When companies cut payrolls, their targets are clear: Workers over 40 who earn good salaries but aren't on a promotion track and workers near retirement who don't have much more to give to their jobs.
So how come there aren't more age-discrimination lawsuits?
It's illegal to fire someone solely on account of age. The law protects everyone 40 and older. Yet in 1989, the Equal Employment Opportunity Commission brought only 133 age-discrimination suits, exceeding, for the first time, the number brought in 1986.
Mark Arian of the consulting firm Hewitt Associates believes that the number of lawsuits will balloon as the baby-boom generation ages. But that's not apparent yet.
"There's a slight increase in lawsuits every year, but not giant," says Cincinnati attorney Paul Tobias, executive director of the National Employment Lawyers Association.
One reason for the paucity of lawsuits may be that many companies have kept their layoffs within the letter of the law. It's perfectly legal to:
Offer an early retirement bonus to workers over a certain age.
Pare payroll costs by slashing middle management, even though they're preponderantly older people.
Transfer you to a job or a location that your company suspects you will probably refuse.
Replace an older worker with a younger one, if there's a legitimate business reason for the switch. In one such case, a company argued successfully that it needed someone more attuned to modern purchasing methods, says Paul Grant, associate professor of industrial relations at Loyola University's Industrial Relations Institute in Chicago.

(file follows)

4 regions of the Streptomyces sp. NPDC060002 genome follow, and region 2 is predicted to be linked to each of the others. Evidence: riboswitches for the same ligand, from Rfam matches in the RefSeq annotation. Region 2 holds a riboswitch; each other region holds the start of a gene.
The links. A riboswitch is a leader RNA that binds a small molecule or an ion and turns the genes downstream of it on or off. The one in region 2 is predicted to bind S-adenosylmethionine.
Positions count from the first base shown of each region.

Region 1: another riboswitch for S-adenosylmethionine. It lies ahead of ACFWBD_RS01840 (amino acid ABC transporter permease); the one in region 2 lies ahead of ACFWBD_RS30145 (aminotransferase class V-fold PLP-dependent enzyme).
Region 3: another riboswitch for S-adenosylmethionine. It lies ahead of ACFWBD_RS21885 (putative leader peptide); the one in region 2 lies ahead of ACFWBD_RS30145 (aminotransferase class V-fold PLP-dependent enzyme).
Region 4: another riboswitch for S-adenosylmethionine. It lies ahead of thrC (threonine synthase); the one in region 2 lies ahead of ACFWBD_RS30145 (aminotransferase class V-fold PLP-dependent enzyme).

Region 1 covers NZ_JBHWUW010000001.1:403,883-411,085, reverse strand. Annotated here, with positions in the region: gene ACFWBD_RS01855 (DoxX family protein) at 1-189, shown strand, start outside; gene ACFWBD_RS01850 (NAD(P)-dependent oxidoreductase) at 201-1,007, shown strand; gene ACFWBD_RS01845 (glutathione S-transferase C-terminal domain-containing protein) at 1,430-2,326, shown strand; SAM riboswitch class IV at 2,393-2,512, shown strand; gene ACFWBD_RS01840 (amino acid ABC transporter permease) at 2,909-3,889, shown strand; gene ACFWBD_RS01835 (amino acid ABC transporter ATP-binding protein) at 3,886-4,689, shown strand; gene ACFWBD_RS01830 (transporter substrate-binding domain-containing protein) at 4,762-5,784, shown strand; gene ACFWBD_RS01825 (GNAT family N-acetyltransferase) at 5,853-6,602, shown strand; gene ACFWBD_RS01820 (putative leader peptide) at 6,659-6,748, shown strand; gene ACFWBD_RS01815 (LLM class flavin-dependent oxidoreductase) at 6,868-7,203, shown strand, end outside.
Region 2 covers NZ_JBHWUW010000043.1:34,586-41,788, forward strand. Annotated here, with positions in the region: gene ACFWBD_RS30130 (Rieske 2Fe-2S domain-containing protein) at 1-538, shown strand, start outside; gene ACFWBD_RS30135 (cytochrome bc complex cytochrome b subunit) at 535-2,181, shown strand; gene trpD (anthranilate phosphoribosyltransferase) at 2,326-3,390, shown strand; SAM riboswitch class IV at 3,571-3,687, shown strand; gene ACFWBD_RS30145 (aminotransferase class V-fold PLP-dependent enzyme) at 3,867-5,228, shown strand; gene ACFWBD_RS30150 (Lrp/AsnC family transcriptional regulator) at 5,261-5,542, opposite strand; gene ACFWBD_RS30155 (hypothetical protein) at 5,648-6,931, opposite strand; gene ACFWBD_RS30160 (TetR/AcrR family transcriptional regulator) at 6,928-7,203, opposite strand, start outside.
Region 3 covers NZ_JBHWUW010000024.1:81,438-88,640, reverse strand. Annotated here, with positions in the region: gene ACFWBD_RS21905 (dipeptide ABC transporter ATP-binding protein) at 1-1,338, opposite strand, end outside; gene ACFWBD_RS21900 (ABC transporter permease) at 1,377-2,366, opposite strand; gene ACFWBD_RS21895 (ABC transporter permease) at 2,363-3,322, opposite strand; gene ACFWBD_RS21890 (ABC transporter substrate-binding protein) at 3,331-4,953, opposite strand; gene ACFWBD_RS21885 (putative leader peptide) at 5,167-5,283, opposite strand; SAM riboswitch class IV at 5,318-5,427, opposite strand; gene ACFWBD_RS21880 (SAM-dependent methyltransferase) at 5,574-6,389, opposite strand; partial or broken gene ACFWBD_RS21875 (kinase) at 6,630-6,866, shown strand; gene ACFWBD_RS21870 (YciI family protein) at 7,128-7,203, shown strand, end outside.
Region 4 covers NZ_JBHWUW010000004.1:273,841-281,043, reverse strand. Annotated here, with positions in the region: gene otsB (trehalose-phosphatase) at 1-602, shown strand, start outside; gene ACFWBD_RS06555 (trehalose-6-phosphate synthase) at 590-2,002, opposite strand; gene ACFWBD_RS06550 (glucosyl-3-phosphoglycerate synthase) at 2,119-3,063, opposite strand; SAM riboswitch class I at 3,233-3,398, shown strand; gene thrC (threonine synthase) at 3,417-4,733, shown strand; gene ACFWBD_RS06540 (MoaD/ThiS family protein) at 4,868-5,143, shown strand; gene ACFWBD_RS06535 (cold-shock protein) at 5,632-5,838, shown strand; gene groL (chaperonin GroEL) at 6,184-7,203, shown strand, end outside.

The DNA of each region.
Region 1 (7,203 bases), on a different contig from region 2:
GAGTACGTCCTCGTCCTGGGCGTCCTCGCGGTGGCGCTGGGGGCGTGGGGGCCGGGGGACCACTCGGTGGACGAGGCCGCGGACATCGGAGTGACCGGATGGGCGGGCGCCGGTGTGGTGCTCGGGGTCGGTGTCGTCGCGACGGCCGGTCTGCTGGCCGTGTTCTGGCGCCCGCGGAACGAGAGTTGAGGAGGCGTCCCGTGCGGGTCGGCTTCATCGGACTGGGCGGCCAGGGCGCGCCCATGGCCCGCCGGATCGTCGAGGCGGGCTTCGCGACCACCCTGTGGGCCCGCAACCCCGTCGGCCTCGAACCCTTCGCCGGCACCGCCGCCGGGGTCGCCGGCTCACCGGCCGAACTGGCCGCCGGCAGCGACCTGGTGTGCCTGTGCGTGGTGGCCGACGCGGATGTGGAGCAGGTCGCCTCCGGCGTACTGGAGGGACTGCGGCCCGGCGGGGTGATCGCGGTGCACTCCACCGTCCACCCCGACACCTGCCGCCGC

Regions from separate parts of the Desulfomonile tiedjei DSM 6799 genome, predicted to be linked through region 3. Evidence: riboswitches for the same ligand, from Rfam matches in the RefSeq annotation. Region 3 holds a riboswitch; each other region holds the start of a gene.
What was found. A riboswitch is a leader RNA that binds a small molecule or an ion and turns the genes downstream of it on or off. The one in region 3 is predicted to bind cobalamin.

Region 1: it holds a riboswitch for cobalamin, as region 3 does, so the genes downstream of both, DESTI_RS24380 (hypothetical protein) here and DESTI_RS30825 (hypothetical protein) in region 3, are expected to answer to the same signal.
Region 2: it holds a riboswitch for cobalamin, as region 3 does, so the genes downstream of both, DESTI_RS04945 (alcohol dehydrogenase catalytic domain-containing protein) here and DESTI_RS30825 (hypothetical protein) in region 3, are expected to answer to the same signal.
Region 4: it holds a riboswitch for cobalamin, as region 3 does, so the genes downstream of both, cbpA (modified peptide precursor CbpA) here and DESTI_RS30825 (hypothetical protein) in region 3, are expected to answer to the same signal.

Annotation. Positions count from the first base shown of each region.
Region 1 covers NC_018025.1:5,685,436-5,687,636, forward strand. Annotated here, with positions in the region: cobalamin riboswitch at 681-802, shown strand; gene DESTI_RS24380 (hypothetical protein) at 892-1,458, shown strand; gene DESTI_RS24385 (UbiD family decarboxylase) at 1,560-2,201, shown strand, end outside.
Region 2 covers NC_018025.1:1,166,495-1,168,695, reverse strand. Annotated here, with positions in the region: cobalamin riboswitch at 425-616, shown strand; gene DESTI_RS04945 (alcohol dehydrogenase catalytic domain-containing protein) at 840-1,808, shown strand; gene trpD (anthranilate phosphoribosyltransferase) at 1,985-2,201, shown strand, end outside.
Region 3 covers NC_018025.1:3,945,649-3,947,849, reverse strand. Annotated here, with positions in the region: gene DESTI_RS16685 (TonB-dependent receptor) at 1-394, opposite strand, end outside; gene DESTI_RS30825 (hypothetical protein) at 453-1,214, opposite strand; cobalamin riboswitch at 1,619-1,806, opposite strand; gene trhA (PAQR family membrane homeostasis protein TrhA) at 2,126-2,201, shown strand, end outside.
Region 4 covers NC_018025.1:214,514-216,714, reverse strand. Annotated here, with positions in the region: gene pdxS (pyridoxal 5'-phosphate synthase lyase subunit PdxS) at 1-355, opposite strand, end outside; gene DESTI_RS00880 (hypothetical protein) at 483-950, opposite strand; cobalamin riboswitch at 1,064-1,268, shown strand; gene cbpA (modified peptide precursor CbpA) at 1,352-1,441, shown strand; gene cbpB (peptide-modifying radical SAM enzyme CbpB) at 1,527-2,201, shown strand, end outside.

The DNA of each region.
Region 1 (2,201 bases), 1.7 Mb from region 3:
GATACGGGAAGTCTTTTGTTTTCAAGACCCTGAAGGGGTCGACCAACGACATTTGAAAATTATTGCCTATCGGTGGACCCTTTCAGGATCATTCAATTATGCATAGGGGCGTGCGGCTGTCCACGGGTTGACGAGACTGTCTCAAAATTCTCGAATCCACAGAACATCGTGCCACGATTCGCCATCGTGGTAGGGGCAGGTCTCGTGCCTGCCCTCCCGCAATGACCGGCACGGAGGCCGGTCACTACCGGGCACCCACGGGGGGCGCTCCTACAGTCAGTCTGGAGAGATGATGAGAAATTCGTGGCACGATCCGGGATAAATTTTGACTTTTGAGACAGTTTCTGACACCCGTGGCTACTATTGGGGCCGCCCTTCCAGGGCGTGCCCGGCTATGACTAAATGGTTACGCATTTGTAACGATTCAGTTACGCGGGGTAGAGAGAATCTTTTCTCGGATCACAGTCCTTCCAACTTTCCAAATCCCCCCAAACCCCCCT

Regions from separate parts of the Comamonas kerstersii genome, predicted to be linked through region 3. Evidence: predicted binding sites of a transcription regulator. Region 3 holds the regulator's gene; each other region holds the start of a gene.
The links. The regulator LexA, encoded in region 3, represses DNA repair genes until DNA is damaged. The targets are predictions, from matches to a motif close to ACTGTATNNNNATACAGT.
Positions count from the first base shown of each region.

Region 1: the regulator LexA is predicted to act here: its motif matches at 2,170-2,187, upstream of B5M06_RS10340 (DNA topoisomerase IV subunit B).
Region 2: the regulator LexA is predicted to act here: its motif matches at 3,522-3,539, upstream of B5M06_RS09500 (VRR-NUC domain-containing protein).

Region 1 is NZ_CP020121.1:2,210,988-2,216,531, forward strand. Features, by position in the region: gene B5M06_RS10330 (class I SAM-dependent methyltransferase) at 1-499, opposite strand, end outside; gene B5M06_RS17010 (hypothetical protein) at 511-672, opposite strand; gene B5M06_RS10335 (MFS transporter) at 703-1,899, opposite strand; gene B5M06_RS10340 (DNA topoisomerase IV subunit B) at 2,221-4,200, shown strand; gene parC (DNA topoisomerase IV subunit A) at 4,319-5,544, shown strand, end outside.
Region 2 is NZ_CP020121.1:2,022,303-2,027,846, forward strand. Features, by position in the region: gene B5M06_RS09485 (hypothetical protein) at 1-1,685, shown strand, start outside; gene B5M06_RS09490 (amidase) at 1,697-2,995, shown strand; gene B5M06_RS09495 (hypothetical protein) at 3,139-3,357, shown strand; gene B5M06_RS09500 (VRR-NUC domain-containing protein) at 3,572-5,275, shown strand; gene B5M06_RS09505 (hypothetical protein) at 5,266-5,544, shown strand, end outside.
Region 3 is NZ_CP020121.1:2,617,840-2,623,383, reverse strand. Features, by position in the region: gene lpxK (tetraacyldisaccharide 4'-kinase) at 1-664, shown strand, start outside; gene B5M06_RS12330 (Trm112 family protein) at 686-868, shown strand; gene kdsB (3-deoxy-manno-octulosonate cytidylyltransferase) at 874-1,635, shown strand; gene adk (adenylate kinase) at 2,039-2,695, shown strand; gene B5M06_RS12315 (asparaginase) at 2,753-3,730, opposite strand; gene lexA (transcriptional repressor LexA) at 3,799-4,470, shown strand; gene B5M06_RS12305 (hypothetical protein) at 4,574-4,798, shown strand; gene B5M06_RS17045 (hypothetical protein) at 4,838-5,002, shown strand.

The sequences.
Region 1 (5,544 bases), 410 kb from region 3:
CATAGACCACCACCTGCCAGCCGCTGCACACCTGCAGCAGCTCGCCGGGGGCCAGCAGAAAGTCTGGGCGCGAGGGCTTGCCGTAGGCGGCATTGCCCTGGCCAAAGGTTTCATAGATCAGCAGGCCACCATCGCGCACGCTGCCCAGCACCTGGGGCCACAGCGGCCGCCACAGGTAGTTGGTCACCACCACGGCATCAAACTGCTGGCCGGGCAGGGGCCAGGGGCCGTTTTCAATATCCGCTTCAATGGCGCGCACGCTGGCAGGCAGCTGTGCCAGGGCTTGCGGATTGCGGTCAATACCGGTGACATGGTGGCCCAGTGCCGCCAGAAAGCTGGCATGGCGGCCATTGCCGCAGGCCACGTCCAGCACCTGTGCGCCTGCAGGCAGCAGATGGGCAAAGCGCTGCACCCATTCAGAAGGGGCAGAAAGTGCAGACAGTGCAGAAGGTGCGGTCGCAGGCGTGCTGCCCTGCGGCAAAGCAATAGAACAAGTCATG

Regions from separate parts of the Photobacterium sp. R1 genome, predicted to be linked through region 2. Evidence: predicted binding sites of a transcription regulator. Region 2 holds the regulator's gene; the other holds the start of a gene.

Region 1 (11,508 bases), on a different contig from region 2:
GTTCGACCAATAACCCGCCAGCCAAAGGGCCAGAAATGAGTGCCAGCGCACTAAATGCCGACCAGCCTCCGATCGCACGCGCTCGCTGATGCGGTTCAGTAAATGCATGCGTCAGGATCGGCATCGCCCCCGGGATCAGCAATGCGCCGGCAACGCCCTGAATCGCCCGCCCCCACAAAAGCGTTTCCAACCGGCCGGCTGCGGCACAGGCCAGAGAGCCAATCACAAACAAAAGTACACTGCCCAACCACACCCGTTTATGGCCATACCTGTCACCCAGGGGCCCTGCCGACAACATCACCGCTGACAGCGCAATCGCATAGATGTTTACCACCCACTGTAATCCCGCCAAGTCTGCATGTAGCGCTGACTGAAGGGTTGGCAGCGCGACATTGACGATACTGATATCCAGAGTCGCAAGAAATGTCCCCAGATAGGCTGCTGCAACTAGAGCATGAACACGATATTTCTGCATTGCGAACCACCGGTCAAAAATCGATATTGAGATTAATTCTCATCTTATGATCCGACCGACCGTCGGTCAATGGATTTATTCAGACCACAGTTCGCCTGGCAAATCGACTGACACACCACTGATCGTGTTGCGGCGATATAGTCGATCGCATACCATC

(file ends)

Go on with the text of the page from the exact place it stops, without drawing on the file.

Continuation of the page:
What does it take to beat the rap? You have to show specific age discrimination, with no business purpose except to can you. You might win a lawsuit if you overheard a discriminatory remark -- for example, a supervisor's saying, "She's gotten too old to do the job."
Or if you're fired during a downsizing when a similarly situated younger person is transferred to another position. Or if a much higher percentage of people over 40 are fired in a general layoff than people under 40. Or if you're replaced by a younger person for no defensible reason.
An employee-rights law passed as part of the budget compromise last fall clarified what a company can and can't do when it offers an incentive plan for early retirement. Unfortunately, the law isn't retroactive, so it gives no help to workers who have lawsuits pending.
The following rules are effective immediately for new plans, on April 14 for most older plans, on the next bargaining date for union plans and on Oct. 16, 1992, for state and local government plans:
You must be allowed at least 21 days to consider the early-retirement offer, if it came to you individually, and 45 days for a general offer to a group of employees. You can't be forced into a one-day decision as has happened in the past.
The offer must be made to all employees above a certain age. Companies can't leave out, say, workers over age 60. Nor can companies offer less money to people closer to retirement age.
If younger people are offered severance pay, older people must get it, too. Previously, companies often paid severance only to younger people. There's just one exception: During a downsizing, plant closing or other significant corporate adjustment, an older worker's severance pay can be reduced by the amount of his or her retiree health benefits or any sweetener added to the early-retirement pot.
If you're asked to sign a waiver giving up your right to sue, as part of an early-retirement bonus plan, the company has to disclose the class of employees eligible for the offer, their job titles and their ages. This rule is effective immediately.
The information on who got the exit offer may be fodder for age-discrimination suits, if a company isn't careful.
But the hard truth is that, for a 55-year-old worried about his job, a goodbye bonus is an offer he or she usually can't refuse.
Perhaps the major reason for the small number of lawsuits is that this age group can't afford them.